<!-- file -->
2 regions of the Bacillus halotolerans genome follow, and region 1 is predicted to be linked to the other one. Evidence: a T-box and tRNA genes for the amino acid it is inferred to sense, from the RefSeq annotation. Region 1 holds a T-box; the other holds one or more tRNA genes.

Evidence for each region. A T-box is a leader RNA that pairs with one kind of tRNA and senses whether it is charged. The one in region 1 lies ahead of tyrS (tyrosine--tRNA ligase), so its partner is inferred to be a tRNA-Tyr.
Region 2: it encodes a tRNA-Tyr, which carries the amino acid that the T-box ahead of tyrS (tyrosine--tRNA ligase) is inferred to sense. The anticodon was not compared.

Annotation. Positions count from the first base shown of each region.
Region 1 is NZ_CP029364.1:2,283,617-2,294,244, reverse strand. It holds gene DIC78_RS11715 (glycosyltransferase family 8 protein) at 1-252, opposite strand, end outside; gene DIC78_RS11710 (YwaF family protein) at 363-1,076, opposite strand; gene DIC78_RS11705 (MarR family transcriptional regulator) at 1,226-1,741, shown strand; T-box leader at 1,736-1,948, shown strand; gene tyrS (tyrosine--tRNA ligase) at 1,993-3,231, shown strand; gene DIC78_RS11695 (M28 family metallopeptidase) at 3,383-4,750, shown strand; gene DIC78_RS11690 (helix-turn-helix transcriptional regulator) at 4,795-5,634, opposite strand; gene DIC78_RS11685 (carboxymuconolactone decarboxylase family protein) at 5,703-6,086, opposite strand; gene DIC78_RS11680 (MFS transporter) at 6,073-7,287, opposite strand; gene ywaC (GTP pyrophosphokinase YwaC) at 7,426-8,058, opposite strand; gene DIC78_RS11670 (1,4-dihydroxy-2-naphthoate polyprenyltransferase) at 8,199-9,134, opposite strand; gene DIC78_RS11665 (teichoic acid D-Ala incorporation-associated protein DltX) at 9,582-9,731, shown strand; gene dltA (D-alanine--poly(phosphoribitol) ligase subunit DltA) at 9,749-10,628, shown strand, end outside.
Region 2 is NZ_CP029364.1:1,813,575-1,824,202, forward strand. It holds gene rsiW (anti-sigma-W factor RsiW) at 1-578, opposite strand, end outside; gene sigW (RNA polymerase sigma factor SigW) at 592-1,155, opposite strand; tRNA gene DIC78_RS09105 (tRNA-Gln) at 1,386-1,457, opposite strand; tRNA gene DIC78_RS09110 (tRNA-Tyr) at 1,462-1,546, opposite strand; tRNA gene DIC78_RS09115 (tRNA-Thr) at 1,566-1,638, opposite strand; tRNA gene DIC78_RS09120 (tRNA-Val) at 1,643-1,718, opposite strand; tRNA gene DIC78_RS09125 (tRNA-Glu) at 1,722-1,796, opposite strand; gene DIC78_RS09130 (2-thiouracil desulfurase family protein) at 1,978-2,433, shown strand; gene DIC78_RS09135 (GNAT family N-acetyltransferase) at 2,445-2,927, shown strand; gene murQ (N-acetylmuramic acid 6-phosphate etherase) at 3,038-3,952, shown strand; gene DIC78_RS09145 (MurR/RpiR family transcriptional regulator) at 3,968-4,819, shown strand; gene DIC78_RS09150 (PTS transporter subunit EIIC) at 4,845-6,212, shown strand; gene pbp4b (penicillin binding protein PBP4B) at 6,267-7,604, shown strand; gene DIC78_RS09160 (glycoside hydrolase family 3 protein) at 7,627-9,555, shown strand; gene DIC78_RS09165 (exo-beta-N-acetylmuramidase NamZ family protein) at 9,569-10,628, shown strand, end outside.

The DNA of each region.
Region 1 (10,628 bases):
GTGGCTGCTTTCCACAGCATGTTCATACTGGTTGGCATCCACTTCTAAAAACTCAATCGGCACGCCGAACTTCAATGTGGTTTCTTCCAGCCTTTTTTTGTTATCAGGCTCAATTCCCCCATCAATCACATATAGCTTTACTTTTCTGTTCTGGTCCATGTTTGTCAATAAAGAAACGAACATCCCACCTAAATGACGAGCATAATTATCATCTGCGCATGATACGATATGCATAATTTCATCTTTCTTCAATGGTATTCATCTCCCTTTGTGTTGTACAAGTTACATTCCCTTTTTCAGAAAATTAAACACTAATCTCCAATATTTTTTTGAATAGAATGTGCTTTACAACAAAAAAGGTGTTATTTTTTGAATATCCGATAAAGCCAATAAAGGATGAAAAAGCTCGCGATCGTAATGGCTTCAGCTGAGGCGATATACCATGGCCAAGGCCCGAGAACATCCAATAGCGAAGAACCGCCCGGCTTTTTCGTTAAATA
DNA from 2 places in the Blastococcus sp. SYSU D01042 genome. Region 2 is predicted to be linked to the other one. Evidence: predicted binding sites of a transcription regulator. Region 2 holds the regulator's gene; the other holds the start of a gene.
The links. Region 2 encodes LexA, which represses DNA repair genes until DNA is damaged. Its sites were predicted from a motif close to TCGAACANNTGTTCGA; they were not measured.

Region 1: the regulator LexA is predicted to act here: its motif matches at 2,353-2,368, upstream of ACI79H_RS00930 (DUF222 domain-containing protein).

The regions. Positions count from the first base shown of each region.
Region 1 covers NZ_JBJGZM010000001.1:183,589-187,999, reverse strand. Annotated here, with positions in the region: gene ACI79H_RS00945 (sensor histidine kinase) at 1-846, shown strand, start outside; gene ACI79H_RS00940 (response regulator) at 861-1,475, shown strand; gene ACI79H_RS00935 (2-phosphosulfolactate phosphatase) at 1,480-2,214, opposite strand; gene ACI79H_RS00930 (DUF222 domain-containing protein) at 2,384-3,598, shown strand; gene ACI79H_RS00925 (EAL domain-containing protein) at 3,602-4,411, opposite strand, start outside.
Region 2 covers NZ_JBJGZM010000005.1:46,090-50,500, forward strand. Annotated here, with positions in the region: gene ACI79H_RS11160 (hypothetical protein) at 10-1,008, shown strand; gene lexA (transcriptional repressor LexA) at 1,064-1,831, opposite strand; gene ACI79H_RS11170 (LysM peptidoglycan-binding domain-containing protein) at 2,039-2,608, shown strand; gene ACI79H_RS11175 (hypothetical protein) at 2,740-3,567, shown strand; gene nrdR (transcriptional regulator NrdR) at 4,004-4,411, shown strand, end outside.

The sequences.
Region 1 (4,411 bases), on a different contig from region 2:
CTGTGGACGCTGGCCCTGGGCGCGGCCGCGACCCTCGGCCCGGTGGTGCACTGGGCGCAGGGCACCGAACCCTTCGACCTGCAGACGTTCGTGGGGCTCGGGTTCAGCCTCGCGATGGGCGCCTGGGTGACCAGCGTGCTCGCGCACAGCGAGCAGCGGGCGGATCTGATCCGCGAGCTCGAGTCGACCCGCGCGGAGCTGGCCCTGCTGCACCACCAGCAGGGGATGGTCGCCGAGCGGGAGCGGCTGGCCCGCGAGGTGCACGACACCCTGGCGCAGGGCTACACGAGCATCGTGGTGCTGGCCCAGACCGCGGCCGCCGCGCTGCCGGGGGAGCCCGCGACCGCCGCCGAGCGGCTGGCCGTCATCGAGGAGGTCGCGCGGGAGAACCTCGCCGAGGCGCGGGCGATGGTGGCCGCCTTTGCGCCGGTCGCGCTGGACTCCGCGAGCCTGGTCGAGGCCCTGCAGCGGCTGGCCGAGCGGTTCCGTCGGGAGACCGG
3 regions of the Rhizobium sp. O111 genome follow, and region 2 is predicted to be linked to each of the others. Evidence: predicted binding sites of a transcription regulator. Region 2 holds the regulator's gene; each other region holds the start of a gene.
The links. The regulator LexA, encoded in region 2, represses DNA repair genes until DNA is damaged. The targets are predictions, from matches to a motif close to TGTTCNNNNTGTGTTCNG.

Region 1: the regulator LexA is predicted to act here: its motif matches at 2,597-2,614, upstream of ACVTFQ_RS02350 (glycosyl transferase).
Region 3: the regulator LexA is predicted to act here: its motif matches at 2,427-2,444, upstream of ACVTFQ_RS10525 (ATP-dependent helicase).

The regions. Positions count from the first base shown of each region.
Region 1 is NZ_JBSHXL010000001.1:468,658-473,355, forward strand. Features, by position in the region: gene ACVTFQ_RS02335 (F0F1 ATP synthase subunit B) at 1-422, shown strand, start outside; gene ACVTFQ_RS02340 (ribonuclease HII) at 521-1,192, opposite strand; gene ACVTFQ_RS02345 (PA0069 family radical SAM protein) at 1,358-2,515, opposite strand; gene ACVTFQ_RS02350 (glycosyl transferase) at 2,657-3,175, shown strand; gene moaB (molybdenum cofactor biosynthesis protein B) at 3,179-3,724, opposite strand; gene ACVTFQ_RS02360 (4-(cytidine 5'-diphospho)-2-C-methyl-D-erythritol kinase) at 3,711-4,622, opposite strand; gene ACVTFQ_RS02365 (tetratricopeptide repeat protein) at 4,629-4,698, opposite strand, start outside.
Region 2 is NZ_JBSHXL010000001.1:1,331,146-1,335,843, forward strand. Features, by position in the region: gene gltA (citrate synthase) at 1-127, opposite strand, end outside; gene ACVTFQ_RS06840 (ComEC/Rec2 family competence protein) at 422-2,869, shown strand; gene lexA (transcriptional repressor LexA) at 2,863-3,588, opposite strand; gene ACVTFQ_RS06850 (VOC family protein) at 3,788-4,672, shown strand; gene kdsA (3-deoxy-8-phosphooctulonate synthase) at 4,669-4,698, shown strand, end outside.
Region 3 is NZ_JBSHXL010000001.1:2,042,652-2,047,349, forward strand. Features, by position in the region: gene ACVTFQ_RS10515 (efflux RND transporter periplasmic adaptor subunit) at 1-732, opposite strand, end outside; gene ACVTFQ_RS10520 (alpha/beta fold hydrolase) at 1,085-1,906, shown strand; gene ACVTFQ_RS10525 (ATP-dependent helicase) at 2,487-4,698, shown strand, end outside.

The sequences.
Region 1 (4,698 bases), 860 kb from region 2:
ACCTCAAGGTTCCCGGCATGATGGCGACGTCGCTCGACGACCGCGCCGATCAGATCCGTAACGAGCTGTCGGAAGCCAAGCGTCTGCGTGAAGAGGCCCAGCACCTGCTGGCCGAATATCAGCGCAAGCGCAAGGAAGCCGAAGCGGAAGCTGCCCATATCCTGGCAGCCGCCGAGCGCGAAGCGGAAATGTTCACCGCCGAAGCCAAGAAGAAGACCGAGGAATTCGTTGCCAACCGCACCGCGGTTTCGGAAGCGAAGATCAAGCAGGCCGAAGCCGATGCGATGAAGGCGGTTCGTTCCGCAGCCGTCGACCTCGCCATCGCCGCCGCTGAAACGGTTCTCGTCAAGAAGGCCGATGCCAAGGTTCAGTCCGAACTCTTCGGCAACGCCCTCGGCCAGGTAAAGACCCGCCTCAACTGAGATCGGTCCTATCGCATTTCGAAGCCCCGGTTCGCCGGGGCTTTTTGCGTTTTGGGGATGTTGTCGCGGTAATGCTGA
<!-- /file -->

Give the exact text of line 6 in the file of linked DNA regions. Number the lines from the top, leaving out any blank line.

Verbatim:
Region 2 is NZ_CP029364.1:1,813,575-1,824,202, forward strand. It holds gene rsiW (anti-sigma-W factor RsiW) at 1-578, opposite strand, end outside; gene sigW (RNA polymerase sigma factor SigW) at 592-1,155, opposite strand; tRNA gene DIC78_RS09105 (tRNA-Gln) at 1,386-1,457, opposite strand; tRNA gene DIC78_RS09110 (tRNA-Tyr) at 1,462-1,546, opposite strand; tRNA gene DIC78_RS09115 (tRNA-Thr) at 1,566-1,638, opposite strand; tRNA gene DIC78_RS09120 (tRNA-Val) at 1,643-1,718, opposite strand; tRNA gene DIC78_RS09125 (tRNA-Glu) at 1,722-1,796, opposite strand; gene DIC78_RS09130 (2-thiouracil desulfurase family protein) at 1,978-2,433, shown strand; gene DIC78_RS09135 (GNAT family N-acetyltransferase) at 2,445-2,927, shown strand; gene murQ (N-acetylmuramic acid 6-phosphate etherase) at 3,038-3,952, shown strand; gene DIC78_RS09145 (MurR/RpiR family transcriptional regulator) at 3,968-4,819, shown strand; gene DIC78_RS09150 (PTS transporter subunit EIIC) at 4,845-6,212, shown strand; gene pbp4b (penicillin binding protein PBP4B) at 6,267-7,604, shown strand; gene DIC78_RS09160 (glycoside hydrolase family 3 protein) at 7,627-9,555, shown strand; gene DIC78_RS09165 (exo-beta-N-acetylmuramidase NamZ family protein) at 9,569-10,628, shown strand, end outside.